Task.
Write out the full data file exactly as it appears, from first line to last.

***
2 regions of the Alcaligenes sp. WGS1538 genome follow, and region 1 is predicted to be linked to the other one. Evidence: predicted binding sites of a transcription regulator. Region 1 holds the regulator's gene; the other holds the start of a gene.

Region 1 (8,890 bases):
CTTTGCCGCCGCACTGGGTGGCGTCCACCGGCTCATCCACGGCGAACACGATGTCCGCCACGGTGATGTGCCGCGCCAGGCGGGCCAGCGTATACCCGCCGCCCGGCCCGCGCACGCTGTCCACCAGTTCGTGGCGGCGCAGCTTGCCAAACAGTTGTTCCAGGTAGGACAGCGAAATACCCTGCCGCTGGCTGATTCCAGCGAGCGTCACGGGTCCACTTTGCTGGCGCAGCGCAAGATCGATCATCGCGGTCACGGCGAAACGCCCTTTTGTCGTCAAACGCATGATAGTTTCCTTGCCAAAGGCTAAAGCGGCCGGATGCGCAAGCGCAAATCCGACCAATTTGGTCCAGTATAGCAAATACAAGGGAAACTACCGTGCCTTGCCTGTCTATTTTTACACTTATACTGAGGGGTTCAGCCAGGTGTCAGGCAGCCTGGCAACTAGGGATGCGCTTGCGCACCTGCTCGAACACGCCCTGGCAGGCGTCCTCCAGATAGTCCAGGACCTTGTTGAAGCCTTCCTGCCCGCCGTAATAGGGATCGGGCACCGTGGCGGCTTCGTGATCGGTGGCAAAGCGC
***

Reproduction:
2 regions of the Alcaligenes sp. WGS1538 genome follow, and region 1 is predicted to be linked to the other one. Evidence: predicted binding sites of a transcription regulator. Region 1 holds the regulator's gene; the other holds the start of a gene.

Region 1 (8,890 bases):
CTTTGCCGCCGCACTGGGTGGCGTCCACCGGCTCATCCACGGCGAACACGATGTCCGCCACGGTGATGTGCCGCGCCAGGCGGGCCAGCGTATACCCGCCGCCCGGCCCGCGCACGCTGTCCACCAGTTCGTGGCGGCGCAGCTTGCCAAACAGTTGTTCCAGGTAGGACAGCGAAATACCCTGCCGCTGGCTGATTCCAGCGAGCGTCACGGGTCCACTTTGCTGGCGCAGCGCAAGATCGATCATCGCGGTCACGGCGAAACGCCCTTTTGTCGTCAAACGCATGATAGTTTCCTTGCCAAAGGCTAAAGCGGCCGGATGCGCAAGCGCAAATCCGACCAATTTGGTCCAGTATAGCAAATACAAGGGAAACTACCGTGCCTTGCCTGTCTATTTTTACACTTATACTGAGGGGTTCAGCCAGGTGTCAGGCAGCCTGGCAACTAGGGATGCGCTTGCGCACCTGCTCGAACACGCCCTGGCAGGCGTCCTCCAGATAGTCCAGGACCTTGTTGAAGCCTTCCTGCCCGCCGTAATAGGGATCGGGCACCGTGGCGGCTTCGTGATCGGTGGCAAAGCGC